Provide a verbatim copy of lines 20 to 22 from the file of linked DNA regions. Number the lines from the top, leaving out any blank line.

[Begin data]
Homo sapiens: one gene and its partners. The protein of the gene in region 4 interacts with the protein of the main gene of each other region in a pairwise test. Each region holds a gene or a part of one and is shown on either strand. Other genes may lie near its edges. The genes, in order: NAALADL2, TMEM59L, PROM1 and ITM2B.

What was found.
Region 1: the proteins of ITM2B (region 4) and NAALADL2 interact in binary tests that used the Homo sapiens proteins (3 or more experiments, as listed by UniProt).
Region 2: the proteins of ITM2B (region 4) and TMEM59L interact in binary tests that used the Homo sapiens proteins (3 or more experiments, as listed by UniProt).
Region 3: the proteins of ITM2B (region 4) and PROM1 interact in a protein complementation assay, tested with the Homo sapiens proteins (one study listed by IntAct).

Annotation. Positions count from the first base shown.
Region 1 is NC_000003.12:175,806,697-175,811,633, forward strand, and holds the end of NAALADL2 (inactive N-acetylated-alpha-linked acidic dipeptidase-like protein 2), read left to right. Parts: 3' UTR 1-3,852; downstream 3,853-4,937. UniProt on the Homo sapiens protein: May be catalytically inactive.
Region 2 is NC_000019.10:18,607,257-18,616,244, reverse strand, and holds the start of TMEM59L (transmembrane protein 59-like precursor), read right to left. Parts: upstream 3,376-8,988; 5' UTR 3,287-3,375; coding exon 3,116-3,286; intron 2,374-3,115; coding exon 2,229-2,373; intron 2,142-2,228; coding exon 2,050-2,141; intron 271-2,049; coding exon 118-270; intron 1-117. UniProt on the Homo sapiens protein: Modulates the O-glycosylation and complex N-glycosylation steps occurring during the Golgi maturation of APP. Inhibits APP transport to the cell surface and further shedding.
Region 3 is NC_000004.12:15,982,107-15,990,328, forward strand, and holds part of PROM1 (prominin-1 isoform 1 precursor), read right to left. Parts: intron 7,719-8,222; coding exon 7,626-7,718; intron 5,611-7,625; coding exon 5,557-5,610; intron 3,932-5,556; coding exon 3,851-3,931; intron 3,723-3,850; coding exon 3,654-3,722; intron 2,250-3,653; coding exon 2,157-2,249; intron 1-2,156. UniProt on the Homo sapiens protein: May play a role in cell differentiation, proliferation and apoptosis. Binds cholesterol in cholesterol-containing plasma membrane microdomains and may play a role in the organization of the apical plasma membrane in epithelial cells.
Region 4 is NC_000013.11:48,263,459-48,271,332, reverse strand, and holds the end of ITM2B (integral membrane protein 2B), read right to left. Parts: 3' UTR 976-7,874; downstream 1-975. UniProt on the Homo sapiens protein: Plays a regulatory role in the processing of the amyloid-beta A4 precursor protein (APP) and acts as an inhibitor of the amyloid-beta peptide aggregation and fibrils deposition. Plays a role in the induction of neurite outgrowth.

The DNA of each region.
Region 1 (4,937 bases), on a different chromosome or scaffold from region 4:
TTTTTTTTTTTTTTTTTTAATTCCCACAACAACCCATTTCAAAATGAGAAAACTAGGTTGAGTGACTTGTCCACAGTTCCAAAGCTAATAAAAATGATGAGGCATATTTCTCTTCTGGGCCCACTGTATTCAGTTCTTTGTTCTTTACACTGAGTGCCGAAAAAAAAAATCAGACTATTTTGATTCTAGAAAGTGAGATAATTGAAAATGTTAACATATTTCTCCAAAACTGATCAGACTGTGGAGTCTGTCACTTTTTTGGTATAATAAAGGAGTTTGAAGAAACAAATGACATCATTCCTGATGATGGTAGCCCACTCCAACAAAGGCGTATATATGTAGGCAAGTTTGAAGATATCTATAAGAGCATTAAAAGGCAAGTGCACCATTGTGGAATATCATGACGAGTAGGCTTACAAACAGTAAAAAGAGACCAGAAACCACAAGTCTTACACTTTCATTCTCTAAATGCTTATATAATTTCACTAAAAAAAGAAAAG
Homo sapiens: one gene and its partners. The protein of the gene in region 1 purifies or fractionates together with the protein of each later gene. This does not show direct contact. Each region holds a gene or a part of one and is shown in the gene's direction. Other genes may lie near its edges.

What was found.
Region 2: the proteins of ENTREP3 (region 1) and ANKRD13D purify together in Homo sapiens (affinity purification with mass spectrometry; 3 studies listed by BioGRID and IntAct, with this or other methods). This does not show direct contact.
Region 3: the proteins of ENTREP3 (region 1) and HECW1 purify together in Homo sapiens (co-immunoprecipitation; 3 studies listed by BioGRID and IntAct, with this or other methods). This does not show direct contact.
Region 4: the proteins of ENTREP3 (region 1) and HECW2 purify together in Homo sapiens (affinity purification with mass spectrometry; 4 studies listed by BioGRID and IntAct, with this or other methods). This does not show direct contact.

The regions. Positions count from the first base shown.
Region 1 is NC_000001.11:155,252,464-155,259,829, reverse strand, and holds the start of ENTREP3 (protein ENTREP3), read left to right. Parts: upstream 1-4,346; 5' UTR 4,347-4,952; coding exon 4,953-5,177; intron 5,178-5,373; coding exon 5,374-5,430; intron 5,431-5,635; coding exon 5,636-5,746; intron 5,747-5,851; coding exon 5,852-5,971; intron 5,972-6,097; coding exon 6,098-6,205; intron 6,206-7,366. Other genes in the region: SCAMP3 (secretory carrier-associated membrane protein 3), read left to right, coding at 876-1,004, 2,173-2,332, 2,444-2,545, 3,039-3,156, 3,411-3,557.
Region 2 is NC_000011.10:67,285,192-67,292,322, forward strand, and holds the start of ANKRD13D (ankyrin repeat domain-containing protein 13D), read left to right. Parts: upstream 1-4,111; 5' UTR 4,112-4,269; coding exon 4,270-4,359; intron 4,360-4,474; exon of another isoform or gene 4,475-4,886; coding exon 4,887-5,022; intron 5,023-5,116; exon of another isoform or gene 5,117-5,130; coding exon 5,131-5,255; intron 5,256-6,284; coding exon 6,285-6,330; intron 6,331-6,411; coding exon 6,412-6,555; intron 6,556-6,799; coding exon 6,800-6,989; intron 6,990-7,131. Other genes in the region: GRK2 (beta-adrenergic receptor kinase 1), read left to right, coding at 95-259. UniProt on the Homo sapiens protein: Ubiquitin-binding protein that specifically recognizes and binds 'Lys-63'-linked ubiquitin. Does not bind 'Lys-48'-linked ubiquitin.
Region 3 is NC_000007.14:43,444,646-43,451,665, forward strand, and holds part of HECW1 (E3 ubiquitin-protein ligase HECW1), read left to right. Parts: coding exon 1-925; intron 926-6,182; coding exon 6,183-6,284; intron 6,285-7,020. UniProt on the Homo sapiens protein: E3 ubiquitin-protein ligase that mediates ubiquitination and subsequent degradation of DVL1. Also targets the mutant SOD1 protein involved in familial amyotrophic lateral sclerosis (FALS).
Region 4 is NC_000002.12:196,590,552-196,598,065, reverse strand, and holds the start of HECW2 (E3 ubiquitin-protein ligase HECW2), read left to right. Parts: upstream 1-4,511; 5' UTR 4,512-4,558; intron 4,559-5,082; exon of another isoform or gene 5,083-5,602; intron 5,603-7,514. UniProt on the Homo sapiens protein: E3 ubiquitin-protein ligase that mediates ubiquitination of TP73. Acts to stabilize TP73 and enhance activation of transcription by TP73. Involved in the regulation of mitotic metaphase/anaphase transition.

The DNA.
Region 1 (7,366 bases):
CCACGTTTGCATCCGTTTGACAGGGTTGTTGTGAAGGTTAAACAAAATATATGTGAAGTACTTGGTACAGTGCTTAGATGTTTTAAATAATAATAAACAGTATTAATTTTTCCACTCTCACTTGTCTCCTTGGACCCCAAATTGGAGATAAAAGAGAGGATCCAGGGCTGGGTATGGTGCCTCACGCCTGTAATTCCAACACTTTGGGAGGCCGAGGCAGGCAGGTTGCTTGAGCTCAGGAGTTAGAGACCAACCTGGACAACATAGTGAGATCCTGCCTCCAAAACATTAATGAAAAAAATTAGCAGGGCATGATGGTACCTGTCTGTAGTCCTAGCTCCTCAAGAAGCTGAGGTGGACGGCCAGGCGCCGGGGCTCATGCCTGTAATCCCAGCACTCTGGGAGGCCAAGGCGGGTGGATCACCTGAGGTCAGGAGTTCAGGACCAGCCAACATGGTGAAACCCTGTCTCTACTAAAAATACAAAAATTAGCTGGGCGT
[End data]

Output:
Region 1 is NC_000001.11:155,252,464-155,259,829, reverse strand, and holds the start of ENTREP3 (protein ENTREP3), read left to right. Parts: upstream 1-4,346; 5' UTR 4,347-4,952; coding exon 4,953-5,177; intron 5,178-5,373; coding exon 5,374-5,430; intron 5,431-5,635; coding exon 5,636-5,746; intron 5,747-5,851; coding exon 5,852-5,971; intron 5,972-6,097; coding exon 6,098-6,205; intron 6,206-7,366. Other genes in the region: SCAMP3 (secretory carrier-associated membrane protein 3), read left to right, coding at 876-1,004, 2,173-2,332, 2,444-2,545, 3,039-3,156, 3,411-3,557.
Region 2 is NC_000011.10:67,285,192-67,292,322, forward strand, and holds the start of ANKRD13D (ankyrin repeat domain-containing protein 13D), read left to right. Parts: upstream 1-4,111; 5' UTR 4,112-4,269; coding exon 4,270-4,359; intron 4,360-4,474; exon of another isoform or gene 4,475-4,886; coding exon 4,887-5,022; intron 5,023-5,116; exon of another isoform or gene 5,117-5,130; coding exon 5,131-5,255; intron 5,256-6,284; coding exon 6,285-6,330; intron 6,331-6,411; coding exon 6,412-6,555; intron 6,556-6,799; coding exon 6,800-6,989; intron 6,990-7,131. Other genes in the region: GRK2 (beta-adrenergic receptor kinase 1), read left to right, coding at 95-259. UniProt on the Homo sapiens protein: Ubiquitin-binding protein that specifically recognizes and binds 'Lys-63'-linked ubiquitin. Does not bind 'Lys-48'-linked ubiquitin.
Region 3 is NC_000007.14:43,444,646-43,451,665, forward strand, and holds part of HECW1 (E3 ubiquitin-protein ligase HECW1), read left to right. Parts: coding exon 1-925; intron 926-6,182; coding exon 6,183-6,284; intron 6,285-7,020. UniProt on the Homo sapiens protein: E3 ubiquitin-protein ligase that mediates ubiquitination and subsequent degradation of DVL1. Also targets the mutant SOD1 protein involved in familial amyotrophic lateral sclerosis (FALS).